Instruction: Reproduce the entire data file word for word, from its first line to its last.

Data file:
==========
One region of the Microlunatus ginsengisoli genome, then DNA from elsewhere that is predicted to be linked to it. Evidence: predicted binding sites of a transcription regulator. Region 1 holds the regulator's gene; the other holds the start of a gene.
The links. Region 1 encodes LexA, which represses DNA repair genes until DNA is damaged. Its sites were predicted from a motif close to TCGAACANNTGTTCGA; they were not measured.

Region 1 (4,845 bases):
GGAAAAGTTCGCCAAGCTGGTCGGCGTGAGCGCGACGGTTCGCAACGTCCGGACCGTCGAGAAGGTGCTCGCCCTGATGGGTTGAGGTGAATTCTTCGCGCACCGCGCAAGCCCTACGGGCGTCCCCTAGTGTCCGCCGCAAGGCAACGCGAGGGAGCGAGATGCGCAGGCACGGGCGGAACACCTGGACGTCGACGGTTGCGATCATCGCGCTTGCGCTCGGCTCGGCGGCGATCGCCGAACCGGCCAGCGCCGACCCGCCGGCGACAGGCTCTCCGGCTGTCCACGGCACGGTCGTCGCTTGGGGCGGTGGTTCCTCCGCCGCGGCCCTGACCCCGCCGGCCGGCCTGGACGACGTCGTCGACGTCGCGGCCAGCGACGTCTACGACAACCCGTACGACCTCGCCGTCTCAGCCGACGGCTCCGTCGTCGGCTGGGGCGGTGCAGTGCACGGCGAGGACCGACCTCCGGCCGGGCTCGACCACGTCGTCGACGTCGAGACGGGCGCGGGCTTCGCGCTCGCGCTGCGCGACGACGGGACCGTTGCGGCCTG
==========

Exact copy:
One region of the Microlunatus ginsengisoli genome, then DNA from elsewhere that is predicted to be linked to it. Evidence: predicted binding sites of a transcription regulator. Region 1 holds the regulator's gene; the other holds the start of a gene.
The links. Region 1 encodes LexA, which represses DNA repair genes until DNA is damaged. Its sites were predicted from a motif close to TCGAACANNTGTTCGA; they were not measured.

Region 1 (4,845 bases):
GGAAAAGTTCGCCAAGCTGGTCGGCGTGAGCGCGACGGTTCGCAACGTCCGGACCGTCGAGAAGGTGCTCGCCCTGATGGGTTGAGGTGAATTCTTCGCGCACCGCGCAAGCCCTACGGGCGTCCCCTAGTGTCCGCCGCAAGGCAACGCGAGGGAGCGAGATGCGCAGGCACGGGCGGAACACCTGGACGTCGACGGTTGCGATCATCGCGCTTGCGCTCGGCTCGGCGGCGATCGCCGAACCGGCCAGCGCCGACCCGCCGGCGACAGGCTCTCCGGCTGTCCACGGCACGGTCGTCGCTTGGGGCGGTGGTTCCTCCGCCGCGGCCCTGACCCCGCCGGCCGGCCTGGACGACGTCGTCGACGTCGCGGCCAGCGACGTCTACGACAACCCGTACGACCTCGCCGTCTCAGCCGACGGCTCCGTCGTCGGCTGGGGCGGTGCAGTGCACGGCGAGGACCGACCTCCGGCCGGGCTCGACCACGTCGTCGACGTCGAGACGGGCGCGGGCTTCGCGCTCGCGCTGCGCGACGACGGGACCGTTGCGGCCTG